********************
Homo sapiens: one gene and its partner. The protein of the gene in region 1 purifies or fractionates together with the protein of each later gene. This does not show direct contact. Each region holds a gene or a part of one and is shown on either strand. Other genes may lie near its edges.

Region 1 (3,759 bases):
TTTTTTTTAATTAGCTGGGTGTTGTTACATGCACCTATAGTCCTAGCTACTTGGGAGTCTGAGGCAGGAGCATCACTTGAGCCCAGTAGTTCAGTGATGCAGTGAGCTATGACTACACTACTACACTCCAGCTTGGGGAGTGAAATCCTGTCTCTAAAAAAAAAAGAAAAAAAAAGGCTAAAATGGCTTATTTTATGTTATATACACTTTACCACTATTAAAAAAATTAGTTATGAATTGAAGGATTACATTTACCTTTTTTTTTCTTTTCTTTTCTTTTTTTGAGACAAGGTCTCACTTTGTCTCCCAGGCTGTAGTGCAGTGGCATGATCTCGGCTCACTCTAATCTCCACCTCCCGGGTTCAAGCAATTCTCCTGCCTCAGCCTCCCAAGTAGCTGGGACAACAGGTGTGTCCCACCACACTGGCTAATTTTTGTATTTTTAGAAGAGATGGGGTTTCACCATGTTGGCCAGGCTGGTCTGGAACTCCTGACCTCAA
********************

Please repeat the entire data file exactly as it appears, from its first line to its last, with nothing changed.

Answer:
Homo sapiens: one gene and its partner. The protein of the gene in region 1 purifies or fractionates together with the protein of each later gene. This does not show direct contact. Each region holds a gene or a part of one and is shown on either strand. Other genes may lie near its edges.

Region 1 (3,759 bases):
TTTTTTTTAATTAGCTGGGTGTTGTTACATGCACCTATAGTCCTAGCTACTTGGGAGTCTGAGGCAGGAGCATCACTTGAGCCCAGTAGTTCAGTGATGCAGTGAGCTATGACTACACTACTACACTCCAGCTTGGGGAGTGAAATCCTGTCTCTAAAAAAAAAAGAAAAAAAAAGGCTAAAATGGCTTATTTTATGTTATATACACTTTACCACTATTAAAAAAATTAGTTATGAATTGAAGGATTACATTTACCTTTTTTTTTCTTTTCTTTTCTTTTTTTGAGACAAGGTCTCACTTTGTCTCCCAGGCTGTAGTGCAGTGGCATGATCTCGGCTCACTCTAATCTCCACCTCCCGGGTTCAAGCAATTCTCCTGCCTCAGCCTCCCAAGTAGCTGGGACAACAGGTGTGTCCCACCACACTGGCTAATTTTTGTATTTTTAGAAGAGATGGGGTTTCACCATGTTGGCCAGGCTGGTCTGGAACTCCTGACCTCAA